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Unmasking the overlooked symptom of menopause


Researchers at NUH identify muscular and joint pain as the primary symptom of menopause, 
shedding new light on the development of effective management strategies for this condition.
Issue 4 | March 2024

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Hot flushes, sleep issues, anxiety—these are the symptoms that typically spring to mind when it comes to menopause. However, a recent discovery by researchers at the National University Hospital (NUH) is reshaping our understanding of this significant phase in women’s lives, casting light on a long-overlooked symptom: arthralgia.

This condition, characterised by aches and debilitating muscle and joint pain, has been found to be the top menopausal complaint for 30 to 40% of Singaporean women. Such a finding is crucial in guiding and refining the management of menopausal symptoms, paving the way for more tailored and effective treatment strategies.

Challenging established notions

The medical community, in both Singapore and abroad, has often overlooked menopausal muscle and joint pain, often attributing such symptoms to physical overexertion or the natural ageing process. “When it comes to symptoms of women in the West, hot flushes are usually number one,” adds Professor Yong Eu Leong, Emeritus Consultant in the Department of Obstetrics and Gynaecology, National University Centre for Women and Children (NUWoC), NUH.

However, two studies under the Integrated Women’s Health Programme (IWHP), conducted by NUH and the Yong Loo Lin School of Medicine, National University of Singapore, have begun to challenge—and even overturn—these long-held beliefs. 

The first one, involving 1,054 Singaporean women, reported that muscular and joint discomfort—not the commonly assumed hot flushes—topped the list of menopausal woes. About a third of participants (32.9%) experienced arthralgia during menopause, a stark contrast to lesser-reported symptoms such as sleep issues, vaginal dryness, and mental and physical exhaustion. Hot flushes ranked fifth.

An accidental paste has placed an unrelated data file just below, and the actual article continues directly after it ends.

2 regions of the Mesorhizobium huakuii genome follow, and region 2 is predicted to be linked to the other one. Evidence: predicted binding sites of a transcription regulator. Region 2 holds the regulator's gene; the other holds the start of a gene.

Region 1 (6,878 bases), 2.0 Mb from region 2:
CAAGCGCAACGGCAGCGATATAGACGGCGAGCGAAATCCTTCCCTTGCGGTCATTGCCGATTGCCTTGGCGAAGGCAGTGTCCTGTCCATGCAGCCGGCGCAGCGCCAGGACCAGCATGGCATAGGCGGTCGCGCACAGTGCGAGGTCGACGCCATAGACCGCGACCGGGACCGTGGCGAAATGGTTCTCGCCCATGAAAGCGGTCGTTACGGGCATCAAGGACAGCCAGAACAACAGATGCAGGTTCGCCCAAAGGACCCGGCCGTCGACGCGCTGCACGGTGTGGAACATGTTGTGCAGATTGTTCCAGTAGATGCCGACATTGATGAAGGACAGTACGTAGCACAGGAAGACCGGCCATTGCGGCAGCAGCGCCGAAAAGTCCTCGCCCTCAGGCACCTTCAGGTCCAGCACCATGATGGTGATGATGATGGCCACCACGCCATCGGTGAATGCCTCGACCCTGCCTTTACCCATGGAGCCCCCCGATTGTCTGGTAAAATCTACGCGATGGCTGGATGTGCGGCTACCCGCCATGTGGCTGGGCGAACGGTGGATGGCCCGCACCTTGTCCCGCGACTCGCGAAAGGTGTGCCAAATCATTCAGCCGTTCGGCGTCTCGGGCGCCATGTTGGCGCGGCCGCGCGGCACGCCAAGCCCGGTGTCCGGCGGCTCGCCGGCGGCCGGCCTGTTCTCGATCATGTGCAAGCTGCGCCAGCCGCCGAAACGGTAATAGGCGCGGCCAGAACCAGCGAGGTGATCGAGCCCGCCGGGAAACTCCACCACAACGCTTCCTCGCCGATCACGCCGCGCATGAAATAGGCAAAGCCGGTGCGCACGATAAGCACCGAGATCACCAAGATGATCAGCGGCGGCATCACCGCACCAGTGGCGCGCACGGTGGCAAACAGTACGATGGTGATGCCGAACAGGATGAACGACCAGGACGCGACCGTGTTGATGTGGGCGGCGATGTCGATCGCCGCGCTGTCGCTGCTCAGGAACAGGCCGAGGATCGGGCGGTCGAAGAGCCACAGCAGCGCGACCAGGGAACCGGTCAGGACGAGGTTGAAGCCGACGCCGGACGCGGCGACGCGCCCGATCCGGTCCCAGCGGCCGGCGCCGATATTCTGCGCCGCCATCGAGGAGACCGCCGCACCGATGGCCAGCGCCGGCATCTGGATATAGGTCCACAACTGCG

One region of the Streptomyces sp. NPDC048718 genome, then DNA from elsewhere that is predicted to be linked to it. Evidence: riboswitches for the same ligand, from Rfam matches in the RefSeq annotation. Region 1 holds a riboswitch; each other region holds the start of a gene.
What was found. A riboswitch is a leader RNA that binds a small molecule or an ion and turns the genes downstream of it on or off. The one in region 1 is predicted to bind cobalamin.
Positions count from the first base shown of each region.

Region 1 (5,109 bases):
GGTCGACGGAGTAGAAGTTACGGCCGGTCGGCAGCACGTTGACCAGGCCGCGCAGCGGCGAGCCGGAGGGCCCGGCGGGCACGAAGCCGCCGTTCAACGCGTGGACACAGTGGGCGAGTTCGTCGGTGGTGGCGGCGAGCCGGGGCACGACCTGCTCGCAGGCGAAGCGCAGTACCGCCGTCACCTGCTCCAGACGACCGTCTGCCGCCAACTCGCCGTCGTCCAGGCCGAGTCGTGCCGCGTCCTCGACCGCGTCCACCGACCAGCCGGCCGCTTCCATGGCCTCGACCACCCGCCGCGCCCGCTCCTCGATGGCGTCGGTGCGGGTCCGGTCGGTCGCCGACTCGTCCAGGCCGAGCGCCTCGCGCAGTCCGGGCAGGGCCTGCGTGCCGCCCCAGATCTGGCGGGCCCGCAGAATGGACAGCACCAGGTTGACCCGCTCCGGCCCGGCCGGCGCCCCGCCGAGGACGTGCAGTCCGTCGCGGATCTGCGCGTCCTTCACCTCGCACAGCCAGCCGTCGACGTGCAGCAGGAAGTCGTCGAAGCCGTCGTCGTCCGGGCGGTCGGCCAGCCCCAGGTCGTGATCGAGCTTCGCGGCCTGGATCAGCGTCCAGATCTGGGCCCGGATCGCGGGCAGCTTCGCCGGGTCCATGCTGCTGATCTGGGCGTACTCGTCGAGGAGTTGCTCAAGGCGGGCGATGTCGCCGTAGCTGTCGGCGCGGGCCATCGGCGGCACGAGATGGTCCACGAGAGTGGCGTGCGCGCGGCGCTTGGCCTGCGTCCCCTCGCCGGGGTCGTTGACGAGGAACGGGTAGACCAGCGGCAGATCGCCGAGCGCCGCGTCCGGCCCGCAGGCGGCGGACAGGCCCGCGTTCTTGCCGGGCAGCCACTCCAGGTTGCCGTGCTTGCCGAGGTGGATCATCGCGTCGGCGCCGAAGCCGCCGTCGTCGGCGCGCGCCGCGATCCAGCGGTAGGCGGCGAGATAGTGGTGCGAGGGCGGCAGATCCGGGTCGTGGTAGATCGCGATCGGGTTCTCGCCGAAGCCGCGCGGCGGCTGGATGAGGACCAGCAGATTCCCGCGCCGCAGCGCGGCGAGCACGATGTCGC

The second study further reinforced the prevalence of arthralgia among menopausal women. In a cohort of 1,120 midlife women, 74.9% experienced varying degrees of muscle and joint pain. Crucially, this study associated arthralgia with other symptoms, including poor muscle strength and vaginal dryness, which could foster a more holistic understanding of arthralgia’s impact on women’s health.

“Furthermore, breast cancer patients on oestrogen inhibitors, which mimic menopausal conditions, also suffer from arthralgia,” says Prof Yong, elaborating on why he believes that menopausal muscle and joint pain is indeed a real symptom. “A study from the United States 20 years ago also found that women undergoing menopausal hormone therapy experienced less muscular and joint pains than those who did not. But as soon as the therapy was discontinued, the pain and stiffness returned.” 

Armed with these insights, the IWHP is collaborating with physiotherapists at NUH in a follow-up study aimed at developing targeted interventions, including exercise regimens to enhance muscle strength, along with exploring the potential of menopausal hormone therapy in alleviating joint pains and improving the overall well-being of midlife women.

Manage menopausal pain better
Prof Yong and Cammy Tsai, Principal Physiotherapist in the Department of Rehabilitation, NUH, offer some advice for alleviating menopausal pain:

1. Menopausal Hormone Replacement (MHT):  By replacing oestrogen, MHT may relieve joint pains associated with menopause. However, women receiving MHT must be closely monitored by obstetricians as the treatment may introduce a range of side effects, ranging from breast tenderness and headaches to unexpected vaginal bleeding. In rare cases, severe complications like blood clots and breast cancer may occur. Recent advancements in MHT regimens have aimed to minimise the risks of blood clots and cardiovascular disease, aligning them closely with those of non-users.

2. Exercise: Walking can reduce arthralgia-induced pain by enhancing blood circulation and muscle strength. Workouts focusing on resistance strength training and balance are beneficial in building muscle mass and retaining flexibility.

3. Weight management: It is crucial to maintain a healthy body weight. Excess weight puts additional stress on weight-bearing joints, such as the knee and the ankle, exacerbating menopausal muscle and joint pain. Moreover, weight gain can lead to increased inflammatory factors, potentially causing pain in non-weight-bearing joints, such as the fingers and shoulders. 


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